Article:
The action, which has shocked the world, was ordered by President Ronald Reagan following a bloody coup by Cuban-trained military who executed Prime Minister Maurice Bishop, and at least 13 of his associates.
Backed by helicopter gunships, 1,900 US troops were airlifted to Pearls airport in the north of the island at dawn. They were followed a few hours later by 300 soldiers from six other Caribbean countries.
Bob Balser |
January 27, 2013 at 03:43 AM
Don't get me wrong--- I do see value in hearing other points of view. I listen to SW signals from China and Cuba for example, to hear what's being reported in those countries (pertaining to current events). I'm always amazed at the people reading the news---their delivery (and English) is better than our own newscasters in the U.S. It's almost embarrassing. But sometimes the things being reported---seem to be so slanted and lacking in full disclosure or truth.
January 27, 2013 at 06:12 AM
American news coverage is joke, especially local news coverage. I listen to international news off the internet, love BBC, Radio Australia, Radio Japan, CBC, and so on. In general, I'm with Angelo!!! With respect to Cuba and China, they're too slanted.
Tom Welch |
January 27, 2013 at 07:18 AM
The slant that a propaganda organization has is information in itself. An oppressive regime will try to make you think better of them by blathering on about the great operas the Beloved Leader has written. A group of bozos, foreign or domestic, will try to sway you with lie-filled, mouth-frothing screeds. As long as you have other sources of news to compare that to, all these do is point out the very evil and stupidity that they're trying so desperately to hide.
Of course another thing about propaganda is that a lot of it isn't meant to reach the outsider, actually. It's like those filthy campaign ads most people say they hate. They aren't trying to convince the outsiders, they're trying to motivate the core fanatics who are beyond reason.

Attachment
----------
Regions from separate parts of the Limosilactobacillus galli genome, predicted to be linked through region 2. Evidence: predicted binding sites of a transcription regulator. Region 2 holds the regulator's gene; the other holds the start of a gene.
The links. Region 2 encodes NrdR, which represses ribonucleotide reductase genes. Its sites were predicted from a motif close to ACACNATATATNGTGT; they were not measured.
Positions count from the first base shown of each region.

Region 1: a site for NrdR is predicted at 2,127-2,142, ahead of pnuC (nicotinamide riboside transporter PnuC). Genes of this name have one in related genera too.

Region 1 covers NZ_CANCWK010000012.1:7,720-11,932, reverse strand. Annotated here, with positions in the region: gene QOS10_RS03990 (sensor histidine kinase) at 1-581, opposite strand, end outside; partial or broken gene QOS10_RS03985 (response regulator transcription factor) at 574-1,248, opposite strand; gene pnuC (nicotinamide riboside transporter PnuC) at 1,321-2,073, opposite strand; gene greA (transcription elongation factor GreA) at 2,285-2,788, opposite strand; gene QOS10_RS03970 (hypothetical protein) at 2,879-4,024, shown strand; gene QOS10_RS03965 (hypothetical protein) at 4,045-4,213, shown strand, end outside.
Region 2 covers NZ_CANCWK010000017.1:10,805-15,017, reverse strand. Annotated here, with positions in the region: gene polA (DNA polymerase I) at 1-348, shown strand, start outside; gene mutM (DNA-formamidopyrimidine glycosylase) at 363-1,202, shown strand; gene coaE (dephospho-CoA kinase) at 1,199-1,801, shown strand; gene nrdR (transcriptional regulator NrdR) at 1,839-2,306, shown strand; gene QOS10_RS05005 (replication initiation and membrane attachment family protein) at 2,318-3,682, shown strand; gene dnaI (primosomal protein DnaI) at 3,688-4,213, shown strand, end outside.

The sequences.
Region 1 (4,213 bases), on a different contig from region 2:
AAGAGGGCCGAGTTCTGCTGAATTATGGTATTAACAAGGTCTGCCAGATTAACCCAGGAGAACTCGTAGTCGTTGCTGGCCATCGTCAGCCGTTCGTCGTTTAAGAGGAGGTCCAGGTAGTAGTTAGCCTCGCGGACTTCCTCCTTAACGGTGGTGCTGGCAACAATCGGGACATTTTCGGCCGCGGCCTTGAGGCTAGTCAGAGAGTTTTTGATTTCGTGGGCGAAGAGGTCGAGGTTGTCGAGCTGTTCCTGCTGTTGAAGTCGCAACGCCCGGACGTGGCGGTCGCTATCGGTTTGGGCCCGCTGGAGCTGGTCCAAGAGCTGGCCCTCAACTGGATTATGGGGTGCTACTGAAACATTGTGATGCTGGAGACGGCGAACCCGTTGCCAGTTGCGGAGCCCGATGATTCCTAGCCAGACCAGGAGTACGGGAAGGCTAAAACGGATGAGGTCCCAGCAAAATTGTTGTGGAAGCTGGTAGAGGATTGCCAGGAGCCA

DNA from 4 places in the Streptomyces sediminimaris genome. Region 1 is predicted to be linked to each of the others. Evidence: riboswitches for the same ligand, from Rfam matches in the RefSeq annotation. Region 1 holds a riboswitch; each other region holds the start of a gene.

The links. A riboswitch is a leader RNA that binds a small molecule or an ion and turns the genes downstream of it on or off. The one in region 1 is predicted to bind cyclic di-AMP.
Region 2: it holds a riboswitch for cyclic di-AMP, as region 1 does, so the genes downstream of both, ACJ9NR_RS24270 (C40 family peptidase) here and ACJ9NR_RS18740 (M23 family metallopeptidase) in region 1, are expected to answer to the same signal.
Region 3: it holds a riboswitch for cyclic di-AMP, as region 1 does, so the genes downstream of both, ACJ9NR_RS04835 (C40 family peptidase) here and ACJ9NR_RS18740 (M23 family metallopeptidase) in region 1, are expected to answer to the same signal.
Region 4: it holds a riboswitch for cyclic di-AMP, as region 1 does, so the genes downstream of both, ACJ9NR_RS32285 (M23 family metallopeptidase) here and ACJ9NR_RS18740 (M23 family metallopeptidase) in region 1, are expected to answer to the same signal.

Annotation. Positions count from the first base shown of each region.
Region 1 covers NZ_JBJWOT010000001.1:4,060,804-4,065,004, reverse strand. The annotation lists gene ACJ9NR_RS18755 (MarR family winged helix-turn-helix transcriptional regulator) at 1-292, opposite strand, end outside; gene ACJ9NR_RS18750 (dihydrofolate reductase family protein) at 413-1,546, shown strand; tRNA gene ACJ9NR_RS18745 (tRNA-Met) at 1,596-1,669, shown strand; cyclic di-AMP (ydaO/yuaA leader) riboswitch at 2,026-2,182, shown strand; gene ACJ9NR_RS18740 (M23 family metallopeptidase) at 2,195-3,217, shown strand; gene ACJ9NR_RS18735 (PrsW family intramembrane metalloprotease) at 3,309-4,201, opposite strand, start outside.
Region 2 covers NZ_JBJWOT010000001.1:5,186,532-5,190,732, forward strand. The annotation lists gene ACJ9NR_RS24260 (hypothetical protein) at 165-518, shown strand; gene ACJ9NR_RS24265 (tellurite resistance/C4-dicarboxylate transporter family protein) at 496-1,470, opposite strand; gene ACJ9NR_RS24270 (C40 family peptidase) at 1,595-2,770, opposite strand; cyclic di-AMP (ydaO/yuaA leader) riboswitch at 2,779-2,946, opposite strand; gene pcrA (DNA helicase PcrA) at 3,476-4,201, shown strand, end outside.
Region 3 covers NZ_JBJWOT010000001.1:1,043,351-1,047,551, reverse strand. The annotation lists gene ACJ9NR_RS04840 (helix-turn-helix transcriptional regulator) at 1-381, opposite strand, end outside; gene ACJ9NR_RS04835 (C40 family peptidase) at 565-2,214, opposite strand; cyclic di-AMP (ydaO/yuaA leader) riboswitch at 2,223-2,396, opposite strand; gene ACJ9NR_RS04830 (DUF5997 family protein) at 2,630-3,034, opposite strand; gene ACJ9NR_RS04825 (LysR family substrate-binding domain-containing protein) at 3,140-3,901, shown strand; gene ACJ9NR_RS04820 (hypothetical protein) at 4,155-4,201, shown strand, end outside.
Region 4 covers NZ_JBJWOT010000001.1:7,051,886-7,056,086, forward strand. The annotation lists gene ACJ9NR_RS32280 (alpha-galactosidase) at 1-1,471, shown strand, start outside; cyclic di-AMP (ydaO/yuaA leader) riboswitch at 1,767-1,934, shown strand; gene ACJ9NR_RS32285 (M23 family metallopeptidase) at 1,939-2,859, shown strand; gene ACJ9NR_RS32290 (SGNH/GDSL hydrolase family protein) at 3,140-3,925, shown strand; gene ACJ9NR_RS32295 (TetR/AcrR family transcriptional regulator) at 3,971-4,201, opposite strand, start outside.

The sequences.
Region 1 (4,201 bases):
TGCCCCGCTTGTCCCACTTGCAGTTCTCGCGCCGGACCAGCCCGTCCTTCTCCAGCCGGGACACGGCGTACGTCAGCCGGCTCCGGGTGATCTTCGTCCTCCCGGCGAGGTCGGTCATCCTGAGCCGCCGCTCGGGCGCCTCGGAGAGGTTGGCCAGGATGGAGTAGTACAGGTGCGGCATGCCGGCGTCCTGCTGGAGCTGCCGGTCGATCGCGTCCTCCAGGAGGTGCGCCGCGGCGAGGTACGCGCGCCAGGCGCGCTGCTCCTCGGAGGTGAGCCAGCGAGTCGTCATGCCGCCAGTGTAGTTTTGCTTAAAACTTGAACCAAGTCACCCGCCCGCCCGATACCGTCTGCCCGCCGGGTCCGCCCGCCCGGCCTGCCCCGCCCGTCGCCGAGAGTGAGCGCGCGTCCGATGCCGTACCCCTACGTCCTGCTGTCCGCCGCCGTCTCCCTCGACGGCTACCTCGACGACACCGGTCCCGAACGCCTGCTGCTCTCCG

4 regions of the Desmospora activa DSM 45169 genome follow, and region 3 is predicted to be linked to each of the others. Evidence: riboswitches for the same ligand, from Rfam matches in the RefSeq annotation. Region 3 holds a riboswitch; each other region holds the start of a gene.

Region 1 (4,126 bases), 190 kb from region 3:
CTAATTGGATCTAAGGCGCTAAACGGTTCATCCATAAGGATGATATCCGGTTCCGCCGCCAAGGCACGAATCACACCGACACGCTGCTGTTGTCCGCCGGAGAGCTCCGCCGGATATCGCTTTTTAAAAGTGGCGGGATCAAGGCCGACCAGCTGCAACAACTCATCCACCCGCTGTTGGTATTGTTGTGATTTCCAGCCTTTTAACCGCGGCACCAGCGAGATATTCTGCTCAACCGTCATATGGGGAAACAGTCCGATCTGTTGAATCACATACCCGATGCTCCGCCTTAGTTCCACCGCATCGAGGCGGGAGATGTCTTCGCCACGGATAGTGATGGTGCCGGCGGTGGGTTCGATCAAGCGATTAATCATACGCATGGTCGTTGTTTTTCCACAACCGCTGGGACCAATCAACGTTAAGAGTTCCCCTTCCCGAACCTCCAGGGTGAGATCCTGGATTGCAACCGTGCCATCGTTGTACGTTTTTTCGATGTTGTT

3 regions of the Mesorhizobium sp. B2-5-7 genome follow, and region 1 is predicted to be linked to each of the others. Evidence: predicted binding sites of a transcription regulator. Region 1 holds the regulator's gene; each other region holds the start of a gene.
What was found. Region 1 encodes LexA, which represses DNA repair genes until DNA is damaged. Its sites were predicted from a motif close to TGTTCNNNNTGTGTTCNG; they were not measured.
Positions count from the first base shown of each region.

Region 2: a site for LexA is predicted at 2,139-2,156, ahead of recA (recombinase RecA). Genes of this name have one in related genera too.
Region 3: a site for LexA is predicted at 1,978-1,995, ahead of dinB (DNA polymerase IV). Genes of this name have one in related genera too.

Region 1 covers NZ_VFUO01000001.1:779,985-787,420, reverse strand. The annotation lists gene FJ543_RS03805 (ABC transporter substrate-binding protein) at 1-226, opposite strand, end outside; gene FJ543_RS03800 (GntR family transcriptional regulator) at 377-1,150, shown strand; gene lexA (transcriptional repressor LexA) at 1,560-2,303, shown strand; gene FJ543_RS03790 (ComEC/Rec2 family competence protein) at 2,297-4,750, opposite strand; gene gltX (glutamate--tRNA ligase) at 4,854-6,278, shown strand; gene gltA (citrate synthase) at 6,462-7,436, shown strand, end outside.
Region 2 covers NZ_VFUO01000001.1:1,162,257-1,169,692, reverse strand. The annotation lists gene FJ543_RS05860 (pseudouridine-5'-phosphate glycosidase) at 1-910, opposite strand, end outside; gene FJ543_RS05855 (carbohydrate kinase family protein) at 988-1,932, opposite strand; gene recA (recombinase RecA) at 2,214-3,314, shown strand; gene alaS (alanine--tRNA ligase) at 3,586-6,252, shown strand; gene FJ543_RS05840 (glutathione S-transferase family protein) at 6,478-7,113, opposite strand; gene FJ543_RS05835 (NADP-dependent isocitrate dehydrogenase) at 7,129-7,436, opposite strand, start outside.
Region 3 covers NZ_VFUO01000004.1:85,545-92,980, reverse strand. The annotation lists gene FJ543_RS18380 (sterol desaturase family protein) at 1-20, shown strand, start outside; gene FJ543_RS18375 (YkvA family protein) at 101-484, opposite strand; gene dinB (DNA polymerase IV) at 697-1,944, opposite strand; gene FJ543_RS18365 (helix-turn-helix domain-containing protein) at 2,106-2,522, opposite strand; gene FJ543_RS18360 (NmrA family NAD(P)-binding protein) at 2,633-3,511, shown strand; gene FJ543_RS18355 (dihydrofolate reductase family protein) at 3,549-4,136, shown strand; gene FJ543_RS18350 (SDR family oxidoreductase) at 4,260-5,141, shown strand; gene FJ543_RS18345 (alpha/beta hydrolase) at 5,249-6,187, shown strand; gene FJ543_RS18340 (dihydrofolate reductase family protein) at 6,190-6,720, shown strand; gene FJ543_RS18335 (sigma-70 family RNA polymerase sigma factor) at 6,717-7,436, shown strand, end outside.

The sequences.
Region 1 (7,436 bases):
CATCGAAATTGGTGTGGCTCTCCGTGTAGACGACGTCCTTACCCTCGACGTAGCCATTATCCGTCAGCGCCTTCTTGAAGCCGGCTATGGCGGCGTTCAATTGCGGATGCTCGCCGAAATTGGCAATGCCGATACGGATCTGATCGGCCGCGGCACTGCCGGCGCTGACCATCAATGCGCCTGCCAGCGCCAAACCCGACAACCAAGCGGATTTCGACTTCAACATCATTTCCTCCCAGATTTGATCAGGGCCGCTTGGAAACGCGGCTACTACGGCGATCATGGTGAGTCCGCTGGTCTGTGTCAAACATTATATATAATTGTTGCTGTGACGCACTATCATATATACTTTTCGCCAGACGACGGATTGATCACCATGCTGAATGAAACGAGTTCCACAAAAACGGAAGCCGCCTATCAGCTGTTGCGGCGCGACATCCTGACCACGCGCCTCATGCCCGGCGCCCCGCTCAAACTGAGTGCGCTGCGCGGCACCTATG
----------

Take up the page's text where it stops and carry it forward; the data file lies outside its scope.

January 27, 2013 at 03:12 PM
During a 1989 trip the then USSR we had Radio Moscow English piped into the hotel rooms every day. They were going off the rails about our forces in the Mediterranean Sea downing (more) Libyan aircraft. To them, it was the start of World War III.
After being in-country just long enough to get paranoid, we called the embassy (it was January, pre-Internet, and we needed football scores from the bowl games). After convincing the answering person that we weren't trying to complain about something at the hotel (apparently very common at the time) we got the scores and then asked, in passing, "say, what about Libya..."
In the finest of (US) Georgia southern accents, our phone person said "Oh, that, bang, bang, splash, splash."
This was when we learned that - at least on that day - the Embassy was using Marine guards on the telephone. Talk about "unfiltered".
I have always chuckled about this event in the years since. My little Sony 7600 keeps on humming (ok, not a good word choice) and Radio Netherlands, RCI, and Deutsche Welle are sources of information I'm not getting here.
Gordon C |
January 28, 2013 at 09:21 AM
Interesting comment from Gordon, but english world band service from Deutsche Welle and Radio Netherlands has been silent for some time, now.
A few years before the BBC silenced english language broadcasts to North America, I used to listen to the world service, DW, radio Austria, Swiss Radio International, and RNI every evening on my sony icf 2010. Now, shortwave broadcasts are mostly from CRI. The European news perspective is sadly lost.
February 02, 2013 at 10:59 AM